WTF, a group set up in memory of Mike Malseed, has raised money to host breakfast meetings for farmers on Dartmoor. 

Mike was a commoner on Dartmoor up until he sadly took his own life two years ago. A group of those who knew Mike decided to raise money to help combat suicide amongst those who work on the moors. 

The group was named WTF (Witheridge to Frenchbeer) in memory of Mike, who was born in Witheridge and ended up in Frenchbeer. The group raised an incredible £7,000. 

With £3,500 the group asked for the help of the Farming Community Network (FCN) and the Dartmoor Hill Farm Project (DHFP) to set up meetings to help combat the isolation of farmers and commoners on the moors. 

So the Dartmoor Farmer Wellbeing Project began. There are now groups who meet on Dartmoor for breakfast, or sometimes lunch or a farm walk, to help people feel less isolated. 

Stephen Dennis, regional lead for the south west at FCN, said: "We decided to have groups where we bring people together, give them something to eat and subtly let them know what support is available.

"The groups are to help breakdown isolation and to get people to understand there is a lot of help out there if they need it.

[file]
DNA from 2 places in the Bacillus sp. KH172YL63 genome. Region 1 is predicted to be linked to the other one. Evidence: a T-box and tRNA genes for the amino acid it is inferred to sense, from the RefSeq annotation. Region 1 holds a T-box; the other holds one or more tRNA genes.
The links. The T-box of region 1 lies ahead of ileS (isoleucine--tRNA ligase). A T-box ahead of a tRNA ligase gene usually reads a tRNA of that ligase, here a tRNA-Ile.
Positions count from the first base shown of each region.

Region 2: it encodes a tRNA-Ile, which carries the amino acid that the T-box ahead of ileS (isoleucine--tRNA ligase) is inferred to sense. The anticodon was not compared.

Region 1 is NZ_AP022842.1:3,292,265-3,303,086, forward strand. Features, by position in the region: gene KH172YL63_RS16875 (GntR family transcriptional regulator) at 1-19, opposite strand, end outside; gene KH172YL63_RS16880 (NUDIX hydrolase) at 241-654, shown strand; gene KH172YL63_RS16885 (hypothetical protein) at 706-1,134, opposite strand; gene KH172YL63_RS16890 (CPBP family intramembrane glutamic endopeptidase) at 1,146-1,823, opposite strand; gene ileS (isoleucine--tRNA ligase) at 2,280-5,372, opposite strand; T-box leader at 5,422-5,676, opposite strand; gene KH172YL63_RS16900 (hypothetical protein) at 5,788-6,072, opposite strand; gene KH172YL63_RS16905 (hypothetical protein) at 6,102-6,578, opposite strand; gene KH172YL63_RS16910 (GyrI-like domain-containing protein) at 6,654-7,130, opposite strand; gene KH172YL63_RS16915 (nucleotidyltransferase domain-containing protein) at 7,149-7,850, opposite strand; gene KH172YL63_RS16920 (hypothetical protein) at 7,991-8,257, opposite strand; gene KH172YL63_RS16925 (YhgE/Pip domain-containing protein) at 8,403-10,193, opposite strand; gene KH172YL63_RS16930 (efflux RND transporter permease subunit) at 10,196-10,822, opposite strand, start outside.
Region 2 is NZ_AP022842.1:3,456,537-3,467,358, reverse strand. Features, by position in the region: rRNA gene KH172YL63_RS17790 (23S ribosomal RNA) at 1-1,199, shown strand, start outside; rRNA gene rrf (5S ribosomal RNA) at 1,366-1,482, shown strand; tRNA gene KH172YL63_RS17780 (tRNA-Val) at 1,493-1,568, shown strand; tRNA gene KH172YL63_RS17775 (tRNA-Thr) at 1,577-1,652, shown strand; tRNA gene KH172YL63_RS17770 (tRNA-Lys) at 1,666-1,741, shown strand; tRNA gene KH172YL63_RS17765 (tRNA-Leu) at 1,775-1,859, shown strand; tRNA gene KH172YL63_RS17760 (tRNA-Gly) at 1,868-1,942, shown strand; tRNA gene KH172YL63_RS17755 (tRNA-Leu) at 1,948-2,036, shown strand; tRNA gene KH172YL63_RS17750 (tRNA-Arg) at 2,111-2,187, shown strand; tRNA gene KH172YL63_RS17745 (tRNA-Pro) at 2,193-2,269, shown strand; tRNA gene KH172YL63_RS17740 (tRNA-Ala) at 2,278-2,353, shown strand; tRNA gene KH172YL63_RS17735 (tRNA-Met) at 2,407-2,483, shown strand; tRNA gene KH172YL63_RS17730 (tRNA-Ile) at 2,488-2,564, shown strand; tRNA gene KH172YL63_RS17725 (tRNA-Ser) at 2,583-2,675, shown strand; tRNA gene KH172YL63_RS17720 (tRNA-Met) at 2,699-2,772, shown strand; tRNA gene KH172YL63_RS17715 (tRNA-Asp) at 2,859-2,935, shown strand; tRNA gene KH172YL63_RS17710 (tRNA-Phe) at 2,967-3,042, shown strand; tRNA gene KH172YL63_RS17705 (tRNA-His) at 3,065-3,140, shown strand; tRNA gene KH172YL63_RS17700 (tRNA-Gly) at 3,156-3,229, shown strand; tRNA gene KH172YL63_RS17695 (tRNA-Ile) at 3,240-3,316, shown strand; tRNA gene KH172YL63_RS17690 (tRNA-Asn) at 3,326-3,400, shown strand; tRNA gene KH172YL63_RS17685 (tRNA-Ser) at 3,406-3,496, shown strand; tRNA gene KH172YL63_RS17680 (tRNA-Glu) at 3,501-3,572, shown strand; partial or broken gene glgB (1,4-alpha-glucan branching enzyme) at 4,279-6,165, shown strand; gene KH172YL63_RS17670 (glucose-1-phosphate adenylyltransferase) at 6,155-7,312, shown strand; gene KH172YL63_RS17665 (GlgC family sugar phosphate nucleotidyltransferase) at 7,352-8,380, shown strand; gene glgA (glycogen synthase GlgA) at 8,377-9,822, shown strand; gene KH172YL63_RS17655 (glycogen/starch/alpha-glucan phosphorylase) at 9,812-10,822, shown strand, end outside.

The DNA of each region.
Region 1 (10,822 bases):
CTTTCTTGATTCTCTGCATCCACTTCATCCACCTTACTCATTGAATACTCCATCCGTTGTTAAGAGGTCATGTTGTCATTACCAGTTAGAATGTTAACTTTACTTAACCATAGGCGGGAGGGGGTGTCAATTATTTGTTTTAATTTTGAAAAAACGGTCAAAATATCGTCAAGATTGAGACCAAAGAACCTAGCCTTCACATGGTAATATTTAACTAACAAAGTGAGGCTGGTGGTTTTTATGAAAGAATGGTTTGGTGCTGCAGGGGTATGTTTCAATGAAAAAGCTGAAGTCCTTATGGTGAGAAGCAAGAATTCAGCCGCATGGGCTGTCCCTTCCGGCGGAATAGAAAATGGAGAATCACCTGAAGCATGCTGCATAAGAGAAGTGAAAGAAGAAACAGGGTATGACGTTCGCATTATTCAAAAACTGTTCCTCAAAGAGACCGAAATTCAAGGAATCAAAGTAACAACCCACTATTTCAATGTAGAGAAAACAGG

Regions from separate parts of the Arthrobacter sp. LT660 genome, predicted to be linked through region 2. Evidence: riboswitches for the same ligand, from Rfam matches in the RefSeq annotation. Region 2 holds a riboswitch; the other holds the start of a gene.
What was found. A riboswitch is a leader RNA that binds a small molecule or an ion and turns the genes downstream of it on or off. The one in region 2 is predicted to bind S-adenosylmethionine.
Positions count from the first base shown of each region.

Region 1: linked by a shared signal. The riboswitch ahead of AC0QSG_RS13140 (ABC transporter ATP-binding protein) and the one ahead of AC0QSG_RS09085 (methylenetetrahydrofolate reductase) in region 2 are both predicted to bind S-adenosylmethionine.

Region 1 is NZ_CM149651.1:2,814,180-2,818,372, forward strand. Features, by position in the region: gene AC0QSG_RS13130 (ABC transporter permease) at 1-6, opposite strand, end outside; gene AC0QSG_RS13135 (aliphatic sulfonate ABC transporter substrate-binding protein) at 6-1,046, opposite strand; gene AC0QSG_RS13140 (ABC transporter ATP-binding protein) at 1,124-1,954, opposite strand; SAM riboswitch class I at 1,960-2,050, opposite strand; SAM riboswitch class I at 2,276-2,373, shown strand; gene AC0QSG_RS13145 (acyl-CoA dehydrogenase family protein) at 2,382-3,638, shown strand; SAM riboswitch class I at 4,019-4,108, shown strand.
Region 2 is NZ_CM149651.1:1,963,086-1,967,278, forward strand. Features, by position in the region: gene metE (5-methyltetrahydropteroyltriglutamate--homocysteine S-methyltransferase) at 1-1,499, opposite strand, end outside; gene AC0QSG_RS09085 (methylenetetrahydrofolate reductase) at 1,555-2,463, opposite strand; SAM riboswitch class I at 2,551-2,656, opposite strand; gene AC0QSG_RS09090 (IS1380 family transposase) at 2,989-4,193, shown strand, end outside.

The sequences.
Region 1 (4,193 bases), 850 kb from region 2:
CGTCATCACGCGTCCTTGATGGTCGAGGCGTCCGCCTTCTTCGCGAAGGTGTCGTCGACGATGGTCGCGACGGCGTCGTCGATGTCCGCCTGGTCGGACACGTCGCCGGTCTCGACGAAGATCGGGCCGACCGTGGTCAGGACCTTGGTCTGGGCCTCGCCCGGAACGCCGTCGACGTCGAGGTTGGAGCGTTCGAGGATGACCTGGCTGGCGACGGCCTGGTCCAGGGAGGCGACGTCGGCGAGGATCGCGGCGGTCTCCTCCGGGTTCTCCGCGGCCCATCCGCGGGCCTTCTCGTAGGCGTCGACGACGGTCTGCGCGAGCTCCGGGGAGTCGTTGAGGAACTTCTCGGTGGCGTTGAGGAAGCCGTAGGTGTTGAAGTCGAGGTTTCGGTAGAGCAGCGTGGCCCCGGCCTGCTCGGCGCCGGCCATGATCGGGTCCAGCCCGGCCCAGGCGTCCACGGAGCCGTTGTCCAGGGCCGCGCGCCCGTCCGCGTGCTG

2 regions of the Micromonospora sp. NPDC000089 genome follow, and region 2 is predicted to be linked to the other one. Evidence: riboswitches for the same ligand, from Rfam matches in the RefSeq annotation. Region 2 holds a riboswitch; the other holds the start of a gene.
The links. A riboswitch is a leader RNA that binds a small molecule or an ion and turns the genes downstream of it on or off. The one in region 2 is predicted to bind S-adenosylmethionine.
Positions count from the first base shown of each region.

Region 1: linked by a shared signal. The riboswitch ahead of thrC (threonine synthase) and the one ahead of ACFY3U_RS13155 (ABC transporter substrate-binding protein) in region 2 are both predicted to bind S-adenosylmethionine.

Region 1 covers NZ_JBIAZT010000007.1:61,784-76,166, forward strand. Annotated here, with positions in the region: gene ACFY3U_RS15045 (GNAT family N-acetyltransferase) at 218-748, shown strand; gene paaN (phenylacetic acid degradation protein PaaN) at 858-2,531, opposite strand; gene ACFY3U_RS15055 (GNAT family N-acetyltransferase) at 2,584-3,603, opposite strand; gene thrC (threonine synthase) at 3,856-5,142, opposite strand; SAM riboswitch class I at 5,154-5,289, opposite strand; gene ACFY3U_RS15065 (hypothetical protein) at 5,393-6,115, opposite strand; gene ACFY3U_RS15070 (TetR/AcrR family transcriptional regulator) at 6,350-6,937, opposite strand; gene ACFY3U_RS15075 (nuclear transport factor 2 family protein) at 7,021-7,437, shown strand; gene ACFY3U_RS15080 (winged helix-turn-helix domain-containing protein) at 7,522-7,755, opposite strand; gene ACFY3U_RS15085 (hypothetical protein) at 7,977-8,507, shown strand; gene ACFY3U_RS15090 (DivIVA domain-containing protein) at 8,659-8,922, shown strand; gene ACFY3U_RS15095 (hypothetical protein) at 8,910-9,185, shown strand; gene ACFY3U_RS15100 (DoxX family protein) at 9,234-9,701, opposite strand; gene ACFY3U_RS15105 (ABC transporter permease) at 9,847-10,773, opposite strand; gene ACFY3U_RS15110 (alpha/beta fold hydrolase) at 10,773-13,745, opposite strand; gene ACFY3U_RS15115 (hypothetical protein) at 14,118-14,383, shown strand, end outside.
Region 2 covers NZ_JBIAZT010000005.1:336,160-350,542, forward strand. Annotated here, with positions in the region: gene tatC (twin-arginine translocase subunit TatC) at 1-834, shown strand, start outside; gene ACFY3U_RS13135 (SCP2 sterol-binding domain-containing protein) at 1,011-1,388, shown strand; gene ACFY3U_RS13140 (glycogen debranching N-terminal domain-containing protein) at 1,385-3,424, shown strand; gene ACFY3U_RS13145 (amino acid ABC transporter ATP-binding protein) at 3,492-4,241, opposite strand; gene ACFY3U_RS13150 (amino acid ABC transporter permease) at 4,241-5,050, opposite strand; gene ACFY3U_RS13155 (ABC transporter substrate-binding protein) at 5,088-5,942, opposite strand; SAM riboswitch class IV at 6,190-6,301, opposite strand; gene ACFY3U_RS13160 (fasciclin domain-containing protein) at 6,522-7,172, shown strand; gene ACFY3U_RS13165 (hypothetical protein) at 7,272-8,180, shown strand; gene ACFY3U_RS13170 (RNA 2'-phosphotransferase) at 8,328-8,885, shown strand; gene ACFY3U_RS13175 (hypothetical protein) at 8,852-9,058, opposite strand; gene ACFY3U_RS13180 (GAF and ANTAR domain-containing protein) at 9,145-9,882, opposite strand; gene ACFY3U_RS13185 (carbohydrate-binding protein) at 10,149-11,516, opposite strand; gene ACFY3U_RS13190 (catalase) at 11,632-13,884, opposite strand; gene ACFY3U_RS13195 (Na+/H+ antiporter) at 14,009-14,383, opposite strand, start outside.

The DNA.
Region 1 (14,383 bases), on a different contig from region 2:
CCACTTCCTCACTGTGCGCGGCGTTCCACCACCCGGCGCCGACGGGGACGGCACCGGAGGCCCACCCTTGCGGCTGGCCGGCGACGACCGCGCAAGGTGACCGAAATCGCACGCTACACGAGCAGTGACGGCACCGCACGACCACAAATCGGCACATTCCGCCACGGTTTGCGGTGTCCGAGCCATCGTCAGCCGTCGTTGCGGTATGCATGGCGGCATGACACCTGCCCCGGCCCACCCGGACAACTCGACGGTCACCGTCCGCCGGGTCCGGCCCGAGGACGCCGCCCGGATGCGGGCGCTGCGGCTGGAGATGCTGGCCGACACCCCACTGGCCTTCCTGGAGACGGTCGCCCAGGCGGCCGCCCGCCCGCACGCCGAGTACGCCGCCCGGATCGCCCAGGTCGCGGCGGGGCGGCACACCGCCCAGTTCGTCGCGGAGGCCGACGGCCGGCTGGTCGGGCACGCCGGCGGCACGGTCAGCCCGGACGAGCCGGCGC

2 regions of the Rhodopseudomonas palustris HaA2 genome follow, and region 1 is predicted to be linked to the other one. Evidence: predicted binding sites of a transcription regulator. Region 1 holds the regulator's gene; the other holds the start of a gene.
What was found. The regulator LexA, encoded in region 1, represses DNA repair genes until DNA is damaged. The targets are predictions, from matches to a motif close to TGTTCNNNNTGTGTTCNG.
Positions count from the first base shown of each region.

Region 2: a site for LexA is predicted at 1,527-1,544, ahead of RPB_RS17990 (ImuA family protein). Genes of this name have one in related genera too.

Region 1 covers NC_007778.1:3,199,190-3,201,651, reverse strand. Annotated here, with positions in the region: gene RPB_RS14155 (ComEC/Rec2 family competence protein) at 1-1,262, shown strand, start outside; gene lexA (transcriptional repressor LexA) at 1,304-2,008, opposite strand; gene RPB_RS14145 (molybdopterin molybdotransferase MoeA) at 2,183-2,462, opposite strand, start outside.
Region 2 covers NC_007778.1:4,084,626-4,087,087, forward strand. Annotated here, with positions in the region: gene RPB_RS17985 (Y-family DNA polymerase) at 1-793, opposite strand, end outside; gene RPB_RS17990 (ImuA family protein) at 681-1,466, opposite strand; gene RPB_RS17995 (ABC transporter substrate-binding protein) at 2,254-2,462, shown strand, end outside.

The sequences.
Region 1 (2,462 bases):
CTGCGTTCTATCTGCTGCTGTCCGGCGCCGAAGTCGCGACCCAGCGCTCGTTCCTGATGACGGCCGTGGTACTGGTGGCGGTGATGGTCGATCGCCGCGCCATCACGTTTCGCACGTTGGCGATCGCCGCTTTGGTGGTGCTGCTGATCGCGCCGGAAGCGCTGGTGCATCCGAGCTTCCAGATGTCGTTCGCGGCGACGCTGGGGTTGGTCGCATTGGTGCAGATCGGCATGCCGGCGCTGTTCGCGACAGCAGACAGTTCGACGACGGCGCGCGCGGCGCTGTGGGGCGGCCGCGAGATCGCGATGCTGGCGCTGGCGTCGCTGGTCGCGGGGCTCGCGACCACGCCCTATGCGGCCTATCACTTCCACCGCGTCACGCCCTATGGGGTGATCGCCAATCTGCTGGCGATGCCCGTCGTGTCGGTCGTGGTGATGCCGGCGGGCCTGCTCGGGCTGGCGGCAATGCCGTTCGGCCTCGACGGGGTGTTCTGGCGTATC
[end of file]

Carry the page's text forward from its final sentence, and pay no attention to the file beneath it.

"Help may be simple, such as having a chat with someone across a table who is going through exactly the same thing."

South West Farmer: Guests at a Dartmoor Farmer Wellbeing Group.Guests at a Dartmoor Farmer Wellbeing Group. (Image: Stephen Dennis)

The groups started more than a year ago and there are now half a dozen across Dartmoor. Sizes of groups can vary from under ten to more than 50, depending on where they meet. Groups can choose how often they meet and make sure it fits around eveyrone's busy farming schedule. 

Ed Pollard, a farmer on the moor, runs a breakfast group of ten people. 

He said: "There are some farmers who are retired, who aren't farming much anymore and don't see many people. Groups like this give farmers a focus to go to and talk to people who are like minded. People who go to these meetings have all got something in common.

"People are quite eager to come to the groups. They talk quite freely to each other, and they talk about things they’ve probably not talked to anyone for years about."

The money from WTF is being used to offer farmers a free breakfast, although some are happy to pay and/or donate money, so that the fund can keep going as more groups join in. 

Hazel Kendall, farming officer at DHFP, explained that the breakfasts are all about 'building trust' with the farming community. 

"It is about creating that safe space where that person knows and trusts you," she said.

"And maybe then five years later you’ll get a phone call, completely unrelated, but it is about creating trusted relationships and a safe space for people to talk." 

If you are interested in setting up a group - or even joining one for breakfast - get in touch with Stephen at FCN (helpline is 03000 111 999) or Hazel at the DHFP on 01822 890913.